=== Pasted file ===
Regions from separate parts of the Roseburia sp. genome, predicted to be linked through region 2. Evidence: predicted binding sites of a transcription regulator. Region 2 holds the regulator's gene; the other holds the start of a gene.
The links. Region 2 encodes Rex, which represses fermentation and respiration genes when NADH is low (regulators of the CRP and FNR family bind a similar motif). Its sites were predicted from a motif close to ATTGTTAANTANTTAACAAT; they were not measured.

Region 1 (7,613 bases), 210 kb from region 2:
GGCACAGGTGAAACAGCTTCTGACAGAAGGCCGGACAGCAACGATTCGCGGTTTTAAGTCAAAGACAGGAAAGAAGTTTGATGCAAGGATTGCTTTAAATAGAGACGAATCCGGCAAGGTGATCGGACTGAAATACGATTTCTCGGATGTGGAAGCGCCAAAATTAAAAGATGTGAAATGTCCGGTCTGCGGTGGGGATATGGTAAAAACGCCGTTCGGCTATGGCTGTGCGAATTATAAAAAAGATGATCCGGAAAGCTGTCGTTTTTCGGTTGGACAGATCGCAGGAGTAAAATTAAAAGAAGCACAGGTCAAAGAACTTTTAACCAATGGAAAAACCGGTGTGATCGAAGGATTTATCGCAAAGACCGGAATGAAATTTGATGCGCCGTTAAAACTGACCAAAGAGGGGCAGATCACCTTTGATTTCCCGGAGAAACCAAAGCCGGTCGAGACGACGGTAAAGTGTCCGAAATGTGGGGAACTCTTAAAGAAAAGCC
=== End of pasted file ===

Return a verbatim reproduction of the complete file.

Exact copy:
Regions from separate parts of the Roseburia sp. genome, predicted to be linked through region 2. Evidence: predicted binding sites of a transcription regulator. Region 2 holds the regulator's gene; the other holds the start of a gene.
The links. Region 2 encodes Rex, which represses fermentation and respiration genes when NADH is low (regulators of the CRP and FNR family bind a similar motif). Its sites were predicted from a motif close to ATTGTTAANTANTTAACAAT; they were not measured.

Region 1 (7,613 bases), 210 kb from region 2:
GGCACAGGTGAAACAGCTTCTGACAGAAGGCCGGACAGCAACGATTCGCGGTTTTAAGTCAAAGACAGGAAAGAAGTTTGATGCAAGGATTGCTTTAAATAGAGACGAATCCGGCAAGGTGATCGGACTGAAATACGATTTCTCGGATGTGGAAGCGCCAAAATTAAAAGATGTGAAATGTCCGGTCTGCGGTGGGGATATGGTAAAAACGCCGTTCGGCTATGGCTGTGCGAATTATAAAAAAGATGATCCGGAAAGCTGTCGTTTTTCGGTTGGACAGATCGCAGGAGTAAAATTAAAAGAAGCACAGGTCAAAGAACTTTTAACCAATGGAAAAACCGGTGTGATCGAAGGATTTATCGCAAAGACCGGAATGAAATTTGATGCGCCGTTAAAACTGACCAAAGAGGGGCAGATCACCTTTGATTTCCCGGAGAAACCAAAGCCGGTCGAGACGACGGTAAAGTGTCCGAAATGTGGGGAACTCTTAAAGAAAAGCC